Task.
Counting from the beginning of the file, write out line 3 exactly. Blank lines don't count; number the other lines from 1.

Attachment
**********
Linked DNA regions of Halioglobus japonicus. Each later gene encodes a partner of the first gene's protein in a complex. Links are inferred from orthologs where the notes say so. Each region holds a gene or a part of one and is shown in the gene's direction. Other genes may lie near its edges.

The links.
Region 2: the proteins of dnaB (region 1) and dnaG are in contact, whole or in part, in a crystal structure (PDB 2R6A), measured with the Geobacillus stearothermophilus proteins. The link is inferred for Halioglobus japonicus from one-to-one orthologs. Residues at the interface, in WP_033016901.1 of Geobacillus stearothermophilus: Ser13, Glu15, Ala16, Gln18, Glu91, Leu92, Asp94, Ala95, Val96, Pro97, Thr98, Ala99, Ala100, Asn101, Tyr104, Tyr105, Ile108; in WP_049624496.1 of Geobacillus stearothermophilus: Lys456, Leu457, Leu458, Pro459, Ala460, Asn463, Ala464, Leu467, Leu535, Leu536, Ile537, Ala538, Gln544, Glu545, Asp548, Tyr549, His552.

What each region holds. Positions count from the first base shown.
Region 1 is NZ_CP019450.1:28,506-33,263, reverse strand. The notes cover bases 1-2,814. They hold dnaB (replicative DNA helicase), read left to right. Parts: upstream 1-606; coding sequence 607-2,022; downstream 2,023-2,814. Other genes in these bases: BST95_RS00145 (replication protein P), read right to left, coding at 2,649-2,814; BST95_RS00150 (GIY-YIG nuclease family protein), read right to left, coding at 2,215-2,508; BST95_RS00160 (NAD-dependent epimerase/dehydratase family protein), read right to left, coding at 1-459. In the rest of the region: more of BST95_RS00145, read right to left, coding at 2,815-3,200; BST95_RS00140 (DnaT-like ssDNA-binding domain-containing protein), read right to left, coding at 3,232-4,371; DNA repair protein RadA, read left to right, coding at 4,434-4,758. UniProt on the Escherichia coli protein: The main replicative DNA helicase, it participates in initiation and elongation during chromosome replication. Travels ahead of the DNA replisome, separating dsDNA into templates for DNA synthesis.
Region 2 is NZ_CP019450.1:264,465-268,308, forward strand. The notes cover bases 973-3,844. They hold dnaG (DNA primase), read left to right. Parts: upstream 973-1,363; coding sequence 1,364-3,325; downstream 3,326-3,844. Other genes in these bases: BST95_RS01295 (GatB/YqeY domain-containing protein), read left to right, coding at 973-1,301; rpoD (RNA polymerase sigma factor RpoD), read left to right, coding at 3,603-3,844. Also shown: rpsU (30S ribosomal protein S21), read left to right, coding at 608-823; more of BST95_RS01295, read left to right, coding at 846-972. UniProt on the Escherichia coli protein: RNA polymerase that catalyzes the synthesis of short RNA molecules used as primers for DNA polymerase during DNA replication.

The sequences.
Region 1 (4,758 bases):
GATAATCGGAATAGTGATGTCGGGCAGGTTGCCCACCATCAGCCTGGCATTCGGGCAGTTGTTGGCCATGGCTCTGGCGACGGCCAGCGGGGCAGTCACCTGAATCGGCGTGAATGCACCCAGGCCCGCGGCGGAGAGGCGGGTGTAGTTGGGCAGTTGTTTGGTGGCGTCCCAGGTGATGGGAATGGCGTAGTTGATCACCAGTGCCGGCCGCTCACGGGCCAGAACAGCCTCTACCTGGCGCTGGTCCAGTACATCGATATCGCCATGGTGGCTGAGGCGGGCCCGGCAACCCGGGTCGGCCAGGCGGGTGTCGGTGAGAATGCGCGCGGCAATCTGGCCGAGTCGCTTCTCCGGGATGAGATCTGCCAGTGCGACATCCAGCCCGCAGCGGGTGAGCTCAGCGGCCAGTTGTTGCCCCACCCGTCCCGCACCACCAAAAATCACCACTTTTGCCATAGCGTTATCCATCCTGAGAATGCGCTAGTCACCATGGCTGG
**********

Region 2: the proteins of dnaB (region 1) and dnaG are in contact, whole or in part, in a crystal structure (PDB 2R6A), measured with the Geobacillus stearothermophilus proteins. The link is inferred for Halioglobus japonicus from one-to-one orthologs. Residues at the interface, in WP_033016901.1 of Geobacillus stearothermophilus: Ser13, Glu15, Ala16, Gln18, Glu91, Leu92, Asp94, Ala95, Val96, Pro97, Thr98, Ala99, Ala100, Asn101, Tyr104, Tyr105, Ile108; in WP_049624496.1 of Geobacillus stearothermophilus: Lys456, Leu457, Leu458, Pro459, Ala460, Asn463, Ala464, Leu467, Leu535, Leu536, Ile537, Ala538, Gln544, Glu545, Asp548, Tyr549, His552.